Historic Church

historic church

A Short History of St Nicholas Church, Australind

Research and words by Maidee Smith

The history of our tiny Church begins in the 1840’s. No definite date has been found when that small building was erected opposite the Prince of Wales Hotel, now Henton Cottage, so named for John Allnutt’s home village in England.

At that time, the road between was known as Paris Street, and formed part of the grandiose plan then in place for Australind.

The first known resident of the cottage was William Narroway, who arrived in 1844 and was employed by John Allnutt. In the 1850’s it was converted by Allnutt into an Independent (now known as Congregational) chapel.  Up to then Allnutt had held services in his home. It seems hard to imagine it was partitioned into 2 rooms, one of which had the fireplace and a family lived in it! The partition and fireplace were removed, a pulpit installed and pews made, some of which are in use today. At first the roof was thatched, with rushes from along the estuary, but later was replaced by corrugated iron.

Until his death in 1861, John Allnutt led the Congregational worship, and conducted Sunday School in the little Church. As there does not seem to have been a Church of England Sunday School in Australind at that time, no doubt, many parents appreciated the opportunity to send their children to the Congregationalists.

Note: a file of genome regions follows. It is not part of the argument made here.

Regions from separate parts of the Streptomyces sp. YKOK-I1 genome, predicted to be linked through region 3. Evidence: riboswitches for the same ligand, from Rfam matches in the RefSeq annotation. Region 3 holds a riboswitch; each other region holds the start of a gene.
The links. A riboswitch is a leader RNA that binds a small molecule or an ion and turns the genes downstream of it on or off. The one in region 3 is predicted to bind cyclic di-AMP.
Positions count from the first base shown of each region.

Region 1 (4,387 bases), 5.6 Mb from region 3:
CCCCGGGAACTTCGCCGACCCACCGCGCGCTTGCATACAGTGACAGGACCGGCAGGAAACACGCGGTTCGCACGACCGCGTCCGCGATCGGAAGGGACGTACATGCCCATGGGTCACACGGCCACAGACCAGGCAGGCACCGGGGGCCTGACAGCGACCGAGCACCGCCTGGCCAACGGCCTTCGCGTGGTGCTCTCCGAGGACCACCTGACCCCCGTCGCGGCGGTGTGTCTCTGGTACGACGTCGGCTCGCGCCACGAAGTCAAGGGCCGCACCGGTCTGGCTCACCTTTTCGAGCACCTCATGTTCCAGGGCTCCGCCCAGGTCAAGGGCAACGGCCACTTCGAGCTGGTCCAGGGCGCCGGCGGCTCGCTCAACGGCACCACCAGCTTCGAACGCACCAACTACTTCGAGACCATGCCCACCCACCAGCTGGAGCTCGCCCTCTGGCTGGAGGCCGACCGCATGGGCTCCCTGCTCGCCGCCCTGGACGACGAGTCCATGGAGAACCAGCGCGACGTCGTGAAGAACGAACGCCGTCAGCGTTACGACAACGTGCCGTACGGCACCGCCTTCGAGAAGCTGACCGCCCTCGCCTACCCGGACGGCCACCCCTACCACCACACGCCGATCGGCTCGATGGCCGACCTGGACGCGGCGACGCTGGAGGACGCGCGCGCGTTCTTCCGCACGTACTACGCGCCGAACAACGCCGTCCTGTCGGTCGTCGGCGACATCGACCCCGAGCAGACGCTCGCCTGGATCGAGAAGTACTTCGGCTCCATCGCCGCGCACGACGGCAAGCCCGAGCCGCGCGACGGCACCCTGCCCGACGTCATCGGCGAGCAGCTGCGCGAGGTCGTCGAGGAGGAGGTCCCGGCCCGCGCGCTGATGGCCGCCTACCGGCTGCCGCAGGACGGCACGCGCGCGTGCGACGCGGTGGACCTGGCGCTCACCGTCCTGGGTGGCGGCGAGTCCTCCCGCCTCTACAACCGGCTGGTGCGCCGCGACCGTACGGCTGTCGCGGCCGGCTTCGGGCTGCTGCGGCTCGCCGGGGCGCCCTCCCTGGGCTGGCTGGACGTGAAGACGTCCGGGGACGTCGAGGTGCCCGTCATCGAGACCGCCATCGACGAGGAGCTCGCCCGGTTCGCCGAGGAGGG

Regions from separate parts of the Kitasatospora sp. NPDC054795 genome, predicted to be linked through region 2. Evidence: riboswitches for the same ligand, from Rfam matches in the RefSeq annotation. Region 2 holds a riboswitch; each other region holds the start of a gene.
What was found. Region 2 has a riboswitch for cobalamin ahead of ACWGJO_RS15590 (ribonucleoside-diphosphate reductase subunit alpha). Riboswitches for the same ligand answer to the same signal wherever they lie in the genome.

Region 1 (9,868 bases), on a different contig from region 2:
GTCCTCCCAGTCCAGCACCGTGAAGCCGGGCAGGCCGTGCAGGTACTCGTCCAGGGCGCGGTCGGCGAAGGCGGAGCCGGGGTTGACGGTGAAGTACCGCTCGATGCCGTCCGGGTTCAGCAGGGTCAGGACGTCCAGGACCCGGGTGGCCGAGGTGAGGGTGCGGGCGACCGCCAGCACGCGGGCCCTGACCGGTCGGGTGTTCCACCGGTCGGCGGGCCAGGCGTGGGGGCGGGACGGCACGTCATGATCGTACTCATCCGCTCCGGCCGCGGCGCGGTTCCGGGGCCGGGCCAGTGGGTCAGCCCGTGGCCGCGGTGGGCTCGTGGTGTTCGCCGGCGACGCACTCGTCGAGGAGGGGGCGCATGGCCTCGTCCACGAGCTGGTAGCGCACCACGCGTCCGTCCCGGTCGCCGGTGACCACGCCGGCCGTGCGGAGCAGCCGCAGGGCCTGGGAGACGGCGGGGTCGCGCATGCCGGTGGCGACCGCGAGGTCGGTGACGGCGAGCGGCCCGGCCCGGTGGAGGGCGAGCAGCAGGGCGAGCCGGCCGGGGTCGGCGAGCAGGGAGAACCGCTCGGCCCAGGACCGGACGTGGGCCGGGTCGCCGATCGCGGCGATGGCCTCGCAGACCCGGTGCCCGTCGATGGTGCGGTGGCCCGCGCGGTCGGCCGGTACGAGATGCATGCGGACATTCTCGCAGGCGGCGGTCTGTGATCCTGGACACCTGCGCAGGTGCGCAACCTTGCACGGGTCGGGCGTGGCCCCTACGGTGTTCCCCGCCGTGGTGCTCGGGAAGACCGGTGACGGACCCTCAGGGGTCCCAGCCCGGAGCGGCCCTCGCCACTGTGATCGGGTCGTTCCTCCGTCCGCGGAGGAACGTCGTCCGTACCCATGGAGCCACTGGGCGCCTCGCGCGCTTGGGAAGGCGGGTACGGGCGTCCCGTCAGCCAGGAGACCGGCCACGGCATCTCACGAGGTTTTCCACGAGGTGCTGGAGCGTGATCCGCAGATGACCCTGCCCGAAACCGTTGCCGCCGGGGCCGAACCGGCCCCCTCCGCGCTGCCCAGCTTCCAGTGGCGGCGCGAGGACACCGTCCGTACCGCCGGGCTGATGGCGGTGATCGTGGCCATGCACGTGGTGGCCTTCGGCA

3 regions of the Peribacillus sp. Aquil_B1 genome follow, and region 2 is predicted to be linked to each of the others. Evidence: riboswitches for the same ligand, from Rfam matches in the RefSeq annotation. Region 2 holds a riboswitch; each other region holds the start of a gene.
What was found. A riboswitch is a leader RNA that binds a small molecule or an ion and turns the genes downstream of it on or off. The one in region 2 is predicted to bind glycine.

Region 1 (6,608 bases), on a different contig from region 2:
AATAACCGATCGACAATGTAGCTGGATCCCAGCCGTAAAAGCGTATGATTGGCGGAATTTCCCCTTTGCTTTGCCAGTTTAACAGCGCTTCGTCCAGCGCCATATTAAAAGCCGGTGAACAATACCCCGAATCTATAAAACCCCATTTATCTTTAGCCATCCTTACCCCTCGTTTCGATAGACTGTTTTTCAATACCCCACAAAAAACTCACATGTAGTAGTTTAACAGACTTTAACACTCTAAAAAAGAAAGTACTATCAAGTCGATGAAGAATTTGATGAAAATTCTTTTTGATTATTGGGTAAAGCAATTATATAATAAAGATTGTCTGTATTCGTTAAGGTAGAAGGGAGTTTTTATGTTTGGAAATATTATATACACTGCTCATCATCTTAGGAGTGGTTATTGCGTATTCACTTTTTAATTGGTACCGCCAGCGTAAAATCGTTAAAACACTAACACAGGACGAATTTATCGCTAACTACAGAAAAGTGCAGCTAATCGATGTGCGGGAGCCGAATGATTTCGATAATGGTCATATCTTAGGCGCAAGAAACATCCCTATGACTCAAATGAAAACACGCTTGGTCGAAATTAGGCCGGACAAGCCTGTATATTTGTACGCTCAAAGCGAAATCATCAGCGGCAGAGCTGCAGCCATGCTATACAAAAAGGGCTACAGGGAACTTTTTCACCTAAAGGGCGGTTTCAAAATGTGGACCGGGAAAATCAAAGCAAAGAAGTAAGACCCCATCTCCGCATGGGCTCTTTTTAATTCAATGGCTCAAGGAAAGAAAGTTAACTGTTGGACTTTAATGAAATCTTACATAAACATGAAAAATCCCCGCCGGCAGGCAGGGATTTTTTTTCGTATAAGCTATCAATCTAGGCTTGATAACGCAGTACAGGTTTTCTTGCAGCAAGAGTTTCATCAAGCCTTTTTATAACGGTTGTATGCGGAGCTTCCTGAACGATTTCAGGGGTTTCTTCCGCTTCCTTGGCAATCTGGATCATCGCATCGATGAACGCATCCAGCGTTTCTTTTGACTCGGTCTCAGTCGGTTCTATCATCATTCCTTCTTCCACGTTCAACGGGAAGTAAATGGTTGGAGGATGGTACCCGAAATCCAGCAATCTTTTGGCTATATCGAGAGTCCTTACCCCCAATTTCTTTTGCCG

Archdeacon Wollaston, who could be rather pointed in his diary about some residents of Australind, thought highly of Mr Allnutt and called him a “very respectable Independent”.

He also remarked he was “quite pleased with Mrs Allnutt”.

The Narroways’ later built their home to the north of the Chapel, but on the same block. In November 1914, when the Chapel was about to be transferred to the Church of England, it was claimed “the Chapel itself had been erected by Narroway’s son-in-law, the late James Gibbs”. This was incorrect and may have been the second home built on the block for the Narroways

James Gibb had taken over from Allnutt as the leader of the Independents, and gave simple sermons in the Chapel until the Rev Andrew Buchanan arrived in 1866 from London. He served “the South West”, but on some Sundays he would walk the six miles to Australind, give the service, teach the Sunday School and walk back to Bunbury.

Between times, Mr Gibbs carried on as before. About this time the Clifton family, although Church of England, would sometimes join in these services as no Church was available to them.